In this first post, I will describe the reasons behind not supporting RTD, I will explain how RTD works and how we will make it partially work on the server. The second post will contain information about the actual implementation and will also contain the code sample that will make it work.

 

The first version of Excel Services does not support the RTD function.  There are a few compelling reasons  for this, but the main one being that RTD for our v1 server just did not make sense.

 

In Excel Client, RTD works by actively making calls into the RTD server and applying the changes (if any occur) into the cell. This in turn may cause other things to change and recalculate on the  workbook. These updates  occur by default every  2 seconds (don’t quote me on this). The interesting part though is that the model is a push model – the RTD server detects a change, notifies Excel about it and Excel updates the data (this is different from regular in-cell formulas . Regular in-cell formulas are more of a pull model – Excel decides to call them when a change is made in something that they depend on).

 

The following sugary chart shows the way things work in Excel Client:

 

 

Now, the reason this model is that last part of the sequence – where Excel Client places the new piece of data in the cell. This implies that the user can see it, because, if they cannot, there is really very little reason to do it. In contrast, Excel Services cannot really do this in v1 – when  data changes on the server, there is no way to connect to the browser of the user watching it and telling it to refresh. Same goes for API calls – to see if there’s new data, the API caller needs to make a call to actually see the new data. For these reasons (and others), supporting RTD on the server seemed like a somewhat lower priority.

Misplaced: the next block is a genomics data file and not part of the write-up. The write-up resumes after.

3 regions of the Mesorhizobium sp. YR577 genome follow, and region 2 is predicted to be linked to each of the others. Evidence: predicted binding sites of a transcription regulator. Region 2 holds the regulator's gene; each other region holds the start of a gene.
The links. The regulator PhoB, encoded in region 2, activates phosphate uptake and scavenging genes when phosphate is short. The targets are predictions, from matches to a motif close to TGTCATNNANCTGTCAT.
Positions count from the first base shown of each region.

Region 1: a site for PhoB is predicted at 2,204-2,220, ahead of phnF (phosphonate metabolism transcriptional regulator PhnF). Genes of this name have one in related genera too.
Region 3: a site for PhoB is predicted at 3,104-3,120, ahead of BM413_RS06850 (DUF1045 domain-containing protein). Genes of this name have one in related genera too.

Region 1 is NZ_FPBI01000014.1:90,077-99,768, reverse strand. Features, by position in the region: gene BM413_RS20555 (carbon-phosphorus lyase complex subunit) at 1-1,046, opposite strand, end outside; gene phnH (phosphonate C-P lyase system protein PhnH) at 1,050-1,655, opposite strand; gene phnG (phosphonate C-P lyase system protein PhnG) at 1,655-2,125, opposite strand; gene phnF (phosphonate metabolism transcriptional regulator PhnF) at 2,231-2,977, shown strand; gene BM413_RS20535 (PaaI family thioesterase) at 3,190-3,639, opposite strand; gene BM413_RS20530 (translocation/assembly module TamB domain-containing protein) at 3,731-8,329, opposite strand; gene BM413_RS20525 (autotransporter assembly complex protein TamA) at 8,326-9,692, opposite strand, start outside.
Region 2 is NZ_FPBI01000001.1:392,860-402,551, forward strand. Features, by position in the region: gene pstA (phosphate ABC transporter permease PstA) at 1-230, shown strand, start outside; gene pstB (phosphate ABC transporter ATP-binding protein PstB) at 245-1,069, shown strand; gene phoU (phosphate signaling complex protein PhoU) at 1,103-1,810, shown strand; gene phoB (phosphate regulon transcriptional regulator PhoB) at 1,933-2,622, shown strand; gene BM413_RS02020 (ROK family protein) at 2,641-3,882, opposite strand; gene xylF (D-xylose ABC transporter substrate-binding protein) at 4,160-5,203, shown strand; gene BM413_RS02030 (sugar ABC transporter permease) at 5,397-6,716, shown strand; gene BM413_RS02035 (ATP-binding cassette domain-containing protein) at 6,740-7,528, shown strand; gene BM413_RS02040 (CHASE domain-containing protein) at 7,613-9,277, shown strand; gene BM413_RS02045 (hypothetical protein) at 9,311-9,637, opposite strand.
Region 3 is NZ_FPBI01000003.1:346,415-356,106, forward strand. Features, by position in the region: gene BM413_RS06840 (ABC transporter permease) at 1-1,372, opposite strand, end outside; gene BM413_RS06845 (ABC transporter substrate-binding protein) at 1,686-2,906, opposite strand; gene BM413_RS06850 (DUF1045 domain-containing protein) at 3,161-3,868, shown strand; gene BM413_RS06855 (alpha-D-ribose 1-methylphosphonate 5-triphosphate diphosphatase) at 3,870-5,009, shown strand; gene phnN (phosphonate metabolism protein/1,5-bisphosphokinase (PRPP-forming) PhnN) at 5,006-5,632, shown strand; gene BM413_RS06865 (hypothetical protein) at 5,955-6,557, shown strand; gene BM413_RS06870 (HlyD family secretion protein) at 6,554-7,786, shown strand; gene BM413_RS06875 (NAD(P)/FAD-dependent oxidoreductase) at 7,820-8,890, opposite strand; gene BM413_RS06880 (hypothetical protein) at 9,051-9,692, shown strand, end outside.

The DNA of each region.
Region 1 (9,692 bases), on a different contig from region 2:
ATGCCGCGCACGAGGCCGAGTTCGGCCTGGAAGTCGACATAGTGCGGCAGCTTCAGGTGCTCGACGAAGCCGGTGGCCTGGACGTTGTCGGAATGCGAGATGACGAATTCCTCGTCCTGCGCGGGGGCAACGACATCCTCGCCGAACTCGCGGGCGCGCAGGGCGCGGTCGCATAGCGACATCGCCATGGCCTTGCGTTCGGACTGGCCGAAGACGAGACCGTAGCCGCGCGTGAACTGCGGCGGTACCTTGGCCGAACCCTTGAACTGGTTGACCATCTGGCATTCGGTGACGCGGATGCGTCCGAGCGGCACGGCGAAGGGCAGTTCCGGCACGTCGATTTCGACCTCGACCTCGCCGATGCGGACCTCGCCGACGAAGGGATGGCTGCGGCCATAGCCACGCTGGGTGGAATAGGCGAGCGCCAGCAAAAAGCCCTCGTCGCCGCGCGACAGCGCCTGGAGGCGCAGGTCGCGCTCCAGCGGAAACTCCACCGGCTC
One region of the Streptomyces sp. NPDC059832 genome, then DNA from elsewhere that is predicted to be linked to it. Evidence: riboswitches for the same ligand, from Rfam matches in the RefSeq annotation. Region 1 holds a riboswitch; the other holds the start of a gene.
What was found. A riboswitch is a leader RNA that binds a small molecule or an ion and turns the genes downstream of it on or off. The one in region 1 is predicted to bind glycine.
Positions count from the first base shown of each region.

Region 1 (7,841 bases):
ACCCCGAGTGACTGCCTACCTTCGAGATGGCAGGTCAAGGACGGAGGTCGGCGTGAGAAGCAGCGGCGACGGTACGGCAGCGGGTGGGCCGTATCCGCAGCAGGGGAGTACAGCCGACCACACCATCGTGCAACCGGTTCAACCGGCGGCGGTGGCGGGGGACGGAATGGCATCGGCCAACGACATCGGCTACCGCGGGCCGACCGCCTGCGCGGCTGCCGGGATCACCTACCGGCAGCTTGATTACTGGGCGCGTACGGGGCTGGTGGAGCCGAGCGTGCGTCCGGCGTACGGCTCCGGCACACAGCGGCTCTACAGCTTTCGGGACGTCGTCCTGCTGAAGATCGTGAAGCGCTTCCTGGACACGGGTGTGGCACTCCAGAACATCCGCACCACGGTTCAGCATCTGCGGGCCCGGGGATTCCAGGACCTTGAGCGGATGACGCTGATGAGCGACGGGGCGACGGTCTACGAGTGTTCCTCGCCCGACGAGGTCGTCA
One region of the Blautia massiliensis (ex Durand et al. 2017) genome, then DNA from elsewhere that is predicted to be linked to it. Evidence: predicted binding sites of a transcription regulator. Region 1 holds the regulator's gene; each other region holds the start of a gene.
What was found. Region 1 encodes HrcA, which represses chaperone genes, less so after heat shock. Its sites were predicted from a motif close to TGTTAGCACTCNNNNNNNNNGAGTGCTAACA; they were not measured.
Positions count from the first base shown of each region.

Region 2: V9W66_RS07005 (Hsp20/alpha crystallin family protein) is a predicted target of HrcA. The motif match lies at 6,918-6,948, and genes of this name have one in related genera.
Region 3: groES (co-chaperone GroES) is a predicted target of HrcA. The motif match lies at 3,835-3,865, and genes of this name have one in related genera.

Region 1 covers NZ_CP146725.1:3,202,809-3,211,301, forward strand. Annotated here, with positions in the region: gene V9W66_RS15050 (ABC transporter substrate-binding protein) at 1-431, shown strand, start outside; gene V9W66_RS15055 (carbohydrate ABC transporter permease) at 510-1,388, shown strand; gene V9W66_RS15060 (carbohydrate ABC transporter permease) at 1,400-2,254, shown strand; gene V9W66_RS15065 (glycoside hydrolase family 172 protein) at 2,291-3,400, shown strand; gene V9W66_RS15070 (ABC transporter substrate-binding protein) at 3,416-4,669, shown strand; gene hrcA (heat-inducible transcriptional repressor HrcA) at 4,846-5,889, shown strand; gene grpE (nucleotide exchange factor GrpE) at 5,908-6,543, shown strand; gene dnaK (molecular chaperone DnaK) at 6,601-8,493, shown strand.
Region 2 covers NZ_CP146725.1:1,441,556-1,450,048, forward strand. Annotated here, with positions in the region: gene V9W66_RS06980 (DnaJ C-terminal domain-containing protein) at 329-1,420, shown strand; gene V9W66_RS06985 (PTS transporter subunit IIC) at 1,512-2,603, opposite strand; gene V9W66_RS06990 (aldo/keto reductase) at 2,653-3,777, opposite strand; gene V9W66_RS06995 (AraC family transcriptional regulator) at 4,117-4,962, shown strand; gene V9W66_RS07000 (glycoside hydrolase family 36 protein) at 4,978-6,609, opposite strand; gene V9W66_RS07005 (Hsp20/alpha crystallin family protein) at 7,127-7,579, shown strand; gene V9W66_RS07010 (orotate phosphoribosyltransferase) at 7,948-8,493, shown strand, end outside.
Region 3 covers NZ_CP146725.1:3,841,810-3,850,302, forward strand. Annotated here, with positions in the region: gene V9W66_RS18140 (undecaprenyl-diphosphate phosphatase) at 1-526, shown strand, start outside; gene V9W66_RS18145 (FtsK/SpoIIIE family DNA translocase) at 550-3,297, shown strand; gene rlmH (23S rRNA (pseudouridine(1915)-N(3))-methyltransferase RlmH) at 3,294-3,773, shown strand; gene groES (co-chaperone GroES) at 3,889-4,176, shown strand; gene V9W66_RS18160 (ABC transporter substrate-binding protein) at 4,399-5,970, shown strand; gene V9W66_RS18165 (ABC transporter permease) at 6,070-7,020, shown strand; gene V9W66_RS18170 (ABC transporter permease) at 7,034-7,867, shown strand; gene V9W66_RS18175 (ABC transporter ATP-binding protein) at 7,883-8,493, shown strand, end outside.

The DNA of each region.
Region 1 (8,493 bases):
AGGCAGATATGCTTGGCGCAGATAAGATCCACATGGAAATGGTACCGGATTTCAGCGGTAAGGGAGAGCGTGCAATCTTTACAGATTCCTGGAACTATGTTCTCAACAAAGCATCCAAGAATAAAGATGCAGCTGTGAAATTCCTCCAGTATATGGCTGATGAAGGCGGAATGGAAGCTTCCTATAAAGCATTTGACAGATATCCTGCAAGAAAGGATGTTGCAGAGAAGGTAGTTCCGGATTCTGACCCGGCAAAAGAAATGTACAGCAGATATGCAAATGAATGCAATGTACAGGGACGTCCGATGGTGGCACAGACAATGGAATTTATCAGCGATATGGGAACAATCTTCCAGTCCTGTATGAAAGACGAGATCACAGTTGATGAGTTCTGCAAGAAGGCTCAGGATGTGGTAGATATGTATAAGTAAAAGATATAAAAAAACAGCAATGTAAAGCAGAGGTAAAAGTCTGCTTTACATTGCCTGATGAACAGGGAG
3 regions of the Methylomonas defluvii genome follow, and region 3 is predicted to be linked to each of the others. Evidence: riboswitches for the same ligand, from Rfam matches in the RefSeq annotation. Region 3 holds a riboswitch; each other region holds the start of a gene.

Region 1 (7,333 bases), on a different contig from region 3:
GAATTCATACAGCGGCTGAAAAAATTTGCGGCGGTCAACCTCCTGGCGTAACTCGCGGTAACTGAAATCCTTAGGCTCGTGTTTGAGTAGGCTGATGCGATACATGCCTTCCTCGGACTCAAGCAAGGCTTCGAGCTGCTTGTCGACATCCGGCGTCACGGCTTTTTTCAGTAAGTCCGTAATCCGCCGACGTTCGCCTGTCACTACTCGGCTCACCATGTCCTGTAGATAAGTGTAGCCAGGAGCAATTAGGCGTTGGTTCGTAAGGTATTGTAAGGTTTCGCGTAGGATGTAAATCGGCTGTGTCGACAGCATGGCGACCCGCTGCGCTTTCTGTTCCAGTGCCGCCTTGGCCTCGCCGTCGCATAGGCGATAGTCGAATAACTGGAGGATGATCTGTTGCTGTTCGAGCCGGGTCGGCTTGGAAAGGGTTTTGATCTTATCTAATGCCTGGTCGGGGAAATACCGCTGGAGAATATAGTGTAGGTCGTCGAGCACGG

That said, you may want the server to be able to get information from an RTD server. Maybe because you have existing code you need to use or maybe because the model works for you and you want to make use of it. Whatever the reason, this post and the one after it will give you an example of how to write a UDF that will behave much like RTD, only without the “Realtime” aspect of it.

 

The solution will comprise of a mechanism that will simulate Excel’s RTD functionality and a set of UDFs that will allow Excel Services to make use of the mechanism. First though, we need to understand how Real-time Data works in Excel. The RTD function in Excel looks like this:

 

=RTD(progId, param1, param2…)

 

Basically, Excel will create an instance of the COM object corresponding to the ProgID (that’s the RTD Server). For each unique set of topics, Excel will create a “topic” which will be used by the RTD server to tell Excel when new data is available. Once Excel is ready for new data, it will call into the RTD servers that said they have new information and grab that information and place it in a cell. The fact that the RTD server calls into Excel and informs it of new data availability (and the fact that Excel then knows it actively needs to take the data and place it in a cell) is what makes this into a “push model”.

 

With Excel Services, we will keep the RTD model as it is – all except for the last step. Instead of the last step that the client does, we will wait for a UDF call to be made (because somebody, for example, called Recalc on the workbook, or because there’s periodic reclac). When the UDF call is made, it will do one of two things – it will either return the old value that was returned before or, if a new value is available, the UDF will call into the RTD server to get the new value. So the new cycle will look more like this:

 

Tomorrow I will post some specifics about the code and how it actually works. The code sample will also be published tomorrow.